As well as being a human-centered designer, I’m also a mad keen gardener. I'm lucky enough to live on a hobby farm on the edge of my city where I have a huge veggie patch and an orchard, where we grow all kinds of things. My family is pretty self sustainable. Most of our fruit and veg comes from our garden and my kids really have a strong connection with the origin of their food, which is a really important value in our family.
Experience designers (especially service designers and design strategists) and gardeners share a common interest in studying systems and how they interconnect. As an example, behind my veggie garden I am really really lucky to have an old dead tree in one of our paddocks and inside that tree is a beehive. I've never actually seen it up close as it’s way up at the top of the branches, but I know it's there because for a long time I have watched all the bees buzzing in and out of this hollow in the trunk.
My garden is so successful that when people visit and they see all this amazing fruit and veg growing they think I must have an incredible green thumb. Actually, I don’t. It's all down to that beehive. Every morning when I have a cup of tea in my garden it is alive with the sound of hundreds of bees hard at work pollinating all the flowers in my veggie patch, which then grow into tomatoes, zucchinis, watermelon, aubergine, cucumber, apples, lemons etc. Those bees do an amazing job. Without that system of bees I wouldn’t be able to pull nearly as much food out of the garden as I do.
Think about all the systems that need to be in place to keep my garden so healthy and productive. Our planet’s precious climate system needs to be balanced to ensure that the plants can grow in the right temperature ranges at the right time, and get enough water to grow. Then there’s a whole system in the soil, known as the soil web. This is a beautiful symbiotic exchange between tiny insects, microscopic fungi and the plant roots, and without it nothing would be able to grow. If one system is unbalanced it makes it harder for the whole ecosystem to work, and we saw that happening this summer when we had the hottest Aussie summer on record with precious little rain.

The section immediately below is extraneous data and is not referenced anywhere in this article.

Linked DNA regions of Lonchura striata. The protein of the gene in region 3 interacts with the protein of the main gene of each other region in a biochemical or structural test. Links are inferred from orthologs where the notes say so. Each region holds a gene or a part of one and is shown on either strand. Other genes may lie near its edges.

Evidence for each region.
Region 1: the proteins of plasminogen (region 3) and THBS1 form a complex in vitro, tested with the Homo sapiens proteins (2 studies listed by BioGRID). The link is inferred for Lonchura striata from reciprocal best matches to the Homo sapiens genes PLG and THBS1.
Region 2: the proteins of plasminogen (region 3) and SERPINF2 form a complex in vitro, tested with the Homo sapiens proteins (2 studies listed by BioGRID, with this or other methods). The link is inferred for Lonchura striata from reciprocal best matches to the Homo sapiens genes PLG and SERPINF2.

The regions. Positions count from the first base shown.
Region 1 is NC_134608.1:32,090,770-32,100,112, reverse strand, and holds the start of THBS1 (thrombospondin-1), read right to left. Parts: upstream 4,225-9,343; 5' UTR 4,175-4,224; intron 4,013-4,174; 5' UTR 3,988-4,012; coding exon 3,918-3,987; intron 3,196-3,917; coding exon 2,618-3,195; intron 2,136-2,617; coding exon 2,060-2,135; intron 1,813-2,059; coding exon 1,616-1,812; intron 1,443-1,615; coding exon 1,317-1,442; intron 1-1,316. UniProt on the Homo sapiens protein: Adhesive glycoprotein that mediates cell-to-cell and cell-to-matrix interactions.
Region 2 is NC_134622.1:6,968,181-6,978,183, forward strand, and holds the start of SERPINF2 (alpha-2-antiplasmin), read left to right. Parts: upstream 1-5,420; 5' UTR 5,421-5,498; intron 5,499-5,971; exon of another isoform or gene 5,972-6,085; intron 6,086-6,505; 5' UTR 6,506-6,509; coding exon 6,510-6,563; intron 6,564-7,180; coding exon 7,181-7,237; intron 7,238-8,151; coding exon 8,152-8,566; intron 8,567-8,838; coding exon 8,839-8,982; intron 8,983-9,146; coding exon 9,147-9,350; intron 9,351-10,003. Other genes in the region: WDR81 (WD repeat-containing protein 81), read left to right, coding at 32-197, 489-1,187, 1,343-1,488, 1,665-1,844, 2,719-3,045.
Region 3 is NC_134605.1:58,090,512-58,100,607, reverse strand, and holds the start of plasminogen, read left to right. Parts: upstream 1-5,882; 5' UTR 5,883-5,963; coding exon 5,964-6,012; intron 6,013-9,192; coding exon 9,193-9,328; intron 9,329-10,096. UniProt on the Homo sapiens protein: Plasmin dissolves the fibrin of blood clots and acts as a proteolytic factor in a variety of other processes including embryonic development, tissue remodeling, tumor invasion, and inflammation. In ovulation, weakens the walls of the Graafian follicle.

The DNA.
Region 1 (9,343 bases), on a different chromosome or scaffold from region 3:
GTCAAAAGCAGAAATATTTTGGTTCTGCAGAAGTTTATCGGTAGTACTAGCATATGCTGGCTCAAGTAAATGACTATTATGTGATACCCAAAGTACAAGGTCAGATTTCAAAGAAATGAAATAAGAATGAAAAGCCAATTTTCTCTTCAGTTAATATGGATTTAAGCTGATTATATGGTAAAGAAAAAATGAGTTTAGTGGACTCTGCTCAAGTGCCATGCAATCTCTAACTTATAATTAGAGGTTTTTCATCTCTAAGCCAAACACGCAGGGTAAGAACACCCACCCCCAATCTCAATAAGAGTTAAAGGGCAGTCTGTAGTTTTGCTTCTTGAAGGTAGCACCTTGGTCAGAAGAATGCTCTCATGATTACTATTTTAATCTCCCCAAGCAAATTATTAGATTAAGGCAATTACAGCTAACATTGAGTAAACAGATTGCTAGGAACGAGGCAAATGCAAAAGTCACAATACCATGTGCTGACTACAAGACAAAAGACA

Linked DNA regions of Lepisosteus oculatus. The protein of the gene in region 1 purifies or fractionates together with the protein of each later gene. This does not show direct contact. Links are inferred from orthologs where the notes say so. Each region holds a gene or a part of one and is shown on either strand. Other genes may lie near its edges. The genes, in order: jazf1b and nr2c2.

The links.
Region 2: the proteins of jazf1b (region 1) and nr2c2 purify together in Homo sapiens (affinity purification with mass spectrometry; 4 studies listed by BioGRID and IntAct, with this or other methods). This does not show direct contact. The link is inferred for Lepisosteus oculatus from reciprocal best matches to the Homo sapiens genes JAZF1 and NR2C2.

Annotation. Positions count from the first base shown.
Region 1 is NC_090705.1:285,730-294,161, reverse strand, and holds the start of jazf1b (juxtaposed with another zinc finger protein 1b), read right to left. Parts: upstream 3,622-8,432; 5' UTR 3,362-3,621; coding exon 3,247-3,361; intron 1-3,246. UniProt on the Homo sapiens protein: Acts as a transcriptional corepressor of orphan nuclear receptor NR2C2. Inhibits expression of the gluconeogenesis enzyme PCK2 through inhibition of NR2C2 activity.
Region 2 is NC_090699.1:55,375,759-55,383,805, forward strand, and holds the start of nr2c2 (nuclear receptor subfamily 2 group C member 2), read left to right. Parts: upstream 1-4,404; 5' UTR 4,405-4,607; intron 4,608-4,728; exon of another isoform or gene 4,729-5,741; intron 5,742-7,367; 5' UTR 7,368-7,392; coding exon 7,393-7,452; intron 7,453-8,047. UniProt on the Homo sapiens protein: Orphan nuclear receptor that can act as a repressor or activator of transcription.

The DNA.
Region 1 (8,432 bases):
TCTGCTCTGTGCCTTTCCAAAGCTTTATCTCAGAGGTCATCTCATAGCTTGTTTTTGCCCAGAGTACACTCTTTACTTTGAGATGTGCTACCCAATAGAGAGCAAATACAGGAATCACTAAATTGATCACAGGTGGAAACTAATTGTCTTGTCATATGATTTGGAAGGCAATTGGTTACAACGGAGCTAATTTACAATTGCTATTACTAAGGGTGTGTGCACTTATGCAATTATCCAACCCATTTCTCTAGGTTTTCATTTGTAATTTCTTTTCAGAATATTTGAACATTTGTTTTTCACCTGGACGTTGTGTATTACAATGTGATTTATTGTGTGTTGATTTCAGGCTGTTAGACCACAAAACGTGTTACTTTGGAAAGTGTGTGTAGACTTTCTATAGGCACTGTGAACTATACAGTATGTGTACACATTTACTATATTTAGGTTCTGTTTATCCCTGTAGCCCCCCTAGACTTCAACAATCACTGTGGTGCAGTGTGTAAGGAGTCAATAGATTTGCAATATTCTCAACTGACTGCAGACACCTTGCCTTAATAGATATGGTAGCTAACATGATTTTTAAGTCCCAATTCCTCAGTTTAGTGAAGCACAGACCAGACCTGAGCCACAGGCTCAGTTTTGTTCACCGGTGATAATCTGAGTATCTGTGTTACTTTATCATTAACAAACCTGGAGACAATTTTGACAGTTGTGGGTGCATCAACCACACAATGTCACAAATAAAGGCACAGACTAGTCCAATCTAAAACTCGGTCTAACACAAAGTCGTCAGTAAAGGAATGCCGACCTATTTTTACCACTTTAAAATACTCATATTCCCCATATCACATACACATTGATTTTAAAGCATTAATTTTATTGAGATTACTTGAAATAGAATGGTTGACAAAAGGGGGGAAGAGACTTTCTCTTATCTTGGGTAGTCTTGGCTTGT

Gardeners like me understand how different systems interconnect and impact upon each other, and I see this replicated in my work as a human-centred designer. A business organisation has a lot in common with my garden. You have many interconnecting systems that create an overarching ecosystem. One of the first things a service designer needs to consider is the scope of the design work. If I’m focusing on how I can get a great harvest next summer, should I be writing to politicians about climate change? Important, yes, but perhaps that would cut the scope too large to be effective for my piece of work.
The same goes within an organisation. Think about the scope that you're dealing with and make sure that you don't cut the scope of your work too wide, otherwise you are going to minimise the kind of impact you can have on your system.
The other thing to consider is where systems interconnect with each other. Look at the junction points within a system to help you find the stakeholders you need to codesign with. Junction points between systems often represent the friction points within the system of a business, so take the time to think carefully about your stakeholder engagement plan here. If you think of my garden, I am a stakeholder, but so are the worms, butterflies and the Queen Bee in that hive. If I did something to impact the hive without considering her needs, she’d just pack up her colony and swarm out of there, leaving me without a critical part of my system!
On the other hand, junction points can also represent the greatest moments of leverage in an experience design. They are the hardest parts to get right, so there’s a good chance that your competitors are weak here too. Focusing on strengthening those junction points can be a powerful way to create a true moment of delight in your customer experience.